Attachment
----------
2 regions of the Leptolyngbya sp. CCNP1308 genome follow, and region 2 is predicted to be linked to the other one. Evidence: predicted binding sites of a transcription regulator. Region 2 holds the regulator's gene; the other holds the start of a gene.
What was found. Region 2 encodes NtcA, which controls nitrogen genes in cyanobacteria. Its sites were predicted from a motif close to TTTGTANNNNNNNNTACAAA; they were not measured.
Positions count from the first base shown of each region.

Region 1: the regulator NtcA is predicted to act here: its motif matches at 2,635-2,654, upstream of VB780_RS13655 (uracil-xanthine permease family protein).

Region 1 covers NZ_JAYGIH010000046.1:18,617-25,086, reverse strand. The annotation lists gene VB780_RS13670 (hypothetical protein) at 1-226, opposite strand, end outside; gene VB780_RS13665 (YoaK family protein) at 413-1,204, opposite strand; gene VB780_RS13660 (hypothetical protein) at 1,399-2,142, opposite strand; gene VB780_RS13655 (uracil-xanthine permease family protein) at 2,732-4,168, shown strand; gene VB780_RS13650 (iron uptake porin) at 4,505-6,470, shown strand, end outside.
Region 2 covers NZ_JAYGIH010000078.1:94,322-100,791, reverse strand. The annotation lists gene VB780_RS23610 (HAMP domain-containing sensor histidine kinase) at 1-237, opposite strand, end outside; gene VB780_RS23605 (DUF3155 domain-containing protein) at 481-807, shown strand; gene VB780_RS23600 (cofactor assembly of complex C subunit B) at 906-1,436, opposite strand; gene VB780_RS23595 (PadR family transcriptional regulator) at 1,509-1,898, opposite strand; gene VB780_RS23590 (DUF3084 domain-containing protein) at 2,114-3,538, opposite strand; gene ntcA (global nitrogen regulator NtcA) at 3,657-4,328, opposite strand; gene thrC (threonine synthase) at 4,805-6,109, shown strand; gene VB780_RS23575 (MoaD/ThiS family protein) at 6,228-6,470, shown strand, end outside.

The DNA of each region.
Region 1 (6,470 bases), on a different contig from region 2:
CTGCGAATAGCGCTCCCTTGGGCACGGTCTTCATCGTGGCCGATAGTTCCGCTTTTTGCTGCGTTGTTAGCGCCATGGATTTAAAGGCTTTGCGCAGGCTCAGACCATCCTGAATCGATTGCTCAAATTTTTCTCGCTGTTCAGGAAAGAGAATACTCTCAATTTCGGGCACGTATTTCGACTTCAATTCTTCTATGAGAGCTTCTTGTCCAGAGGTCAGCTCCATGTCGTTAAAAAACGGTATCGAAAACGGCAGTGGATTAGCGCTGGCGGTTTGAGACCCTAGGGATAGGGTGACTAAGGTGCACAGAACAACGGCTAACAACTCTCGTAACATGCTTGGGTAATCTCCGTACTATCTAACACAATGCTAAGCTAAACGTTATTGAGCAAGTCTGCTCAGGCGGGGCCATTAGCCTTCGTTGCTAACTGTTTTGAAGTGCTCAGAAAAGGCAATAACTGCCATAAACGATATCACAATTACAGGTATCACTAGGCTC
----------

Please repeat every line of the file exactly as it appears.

2 regions of the Leptolyngbya sp. CCNP1308 genome follow, and region 2 is predicted to be linked to the other one. Evidence: predicted binding sites of a transcription regulator. Region 2 holds the regulator's gene; the other holds the start of a gene.
What was found. Region 2 encodes NtcA, which controls nitrogen genes in cyanobacteria. Its sites were predicted from a motif close to TTTGTANNNNNNNNTACAAA; they were not measured.
Positions count from the first base shown of each region.

Region 1: the regulator NtcA is predicted to act here: its motif matches at 2,635-2,654, upstream of VB780_RS13655 (uracil-xanthine permease family protein).

Region 1 covers NZ_JAYGIH010000046.1:18,617-25,086, reverse strand. The annotation lists gene VB780_RS13670 (hypothetical protein) at 1-226, opposite strand, end outside; gene VB780_RS13665 (YoaK family protein) at 413-1,204, opposite strand; gene VB780_RS13660 (hypothetical protein) at 1,399-2,142, opposite strand; gene VB780_RS13655 (uracil-xanthine permease family protein) at 2,732-4,168, shown strand; gene VB780_RS13650 (iron uptake porin) at 4,505-6,470, shown strand, end outside.
Region 2 covers NZ_JAYGIH010000078.1:94,322-100,791, reverse strand. The annotation lists gene VB780_RS23610 (HAMP domain-containing sensor histidine kinase) at 1-237, opposite strand, end outside; gene VB780_RS23605 (DUF3155 domain-containing protein) at 481-807, shown strand; gene VB780_RS23600 (cofactor assembly of complex C subunit B) at 906-1,436, opposite strand; gene VB780_RS23595 (PadR family transcriptional regulator) at 1,509-1,898, opposite strand; gene VB780_RS23590 (DUF3084 domain-containing protein) at 2,114-3,538, opposite strand; gene ntcA (global nitrogen regulator NtcA) at 3,657-4,328, opposite strand; gene thrC (threonine synthase) at 4,805-6,109, shown strand; gene VB780_RS23575 (MoaD/ThiS family protein) at 6,228-6,470, shown strand, end outside.

The DNA of each region.
Region 1 (6,470 bases), on a different contig from region 2:
CTGCGAATAGCGCTCCCTTGGGCACGGTCTTCATCGTGGCCGATAGTTCCGCTTTTTGCTGCGTTGTTAGCGCCATGGATTTAAAGGCTTTGCGCAGGCTCAGACCATCCTGAATCGATTGCTCAAATTTTTCTCGCTGTTCAGGAAAGAGAATACTCTCAATTTCGGGCACGTATTTCGACTTCAATTCTTCTATGAGAGCTTCTTGTCCAGAGGTCAGCTCCATGTCGTTAAAAAACGGTATCGAAAACGGCAGTGGATTAGCGCTGGCGGTTTGAGACCCTAGGGATAGGGTGACTAAGGTGCACAGAACAACGGCTAACAACTCTCGTAACATGCTTGGGTAATCTCCGTACTATCTAACACAATGCTAAGCTAAACGTTATTGAGCAAGTCTGCTCAGGCGGGGCCATTAGCCTTCGTTGCTAACTGTTTTGAAGTGCTCAGAAAAGGCAATAACTGCCATAAACGATATCACAATTACAGGTATCACTAGGCTC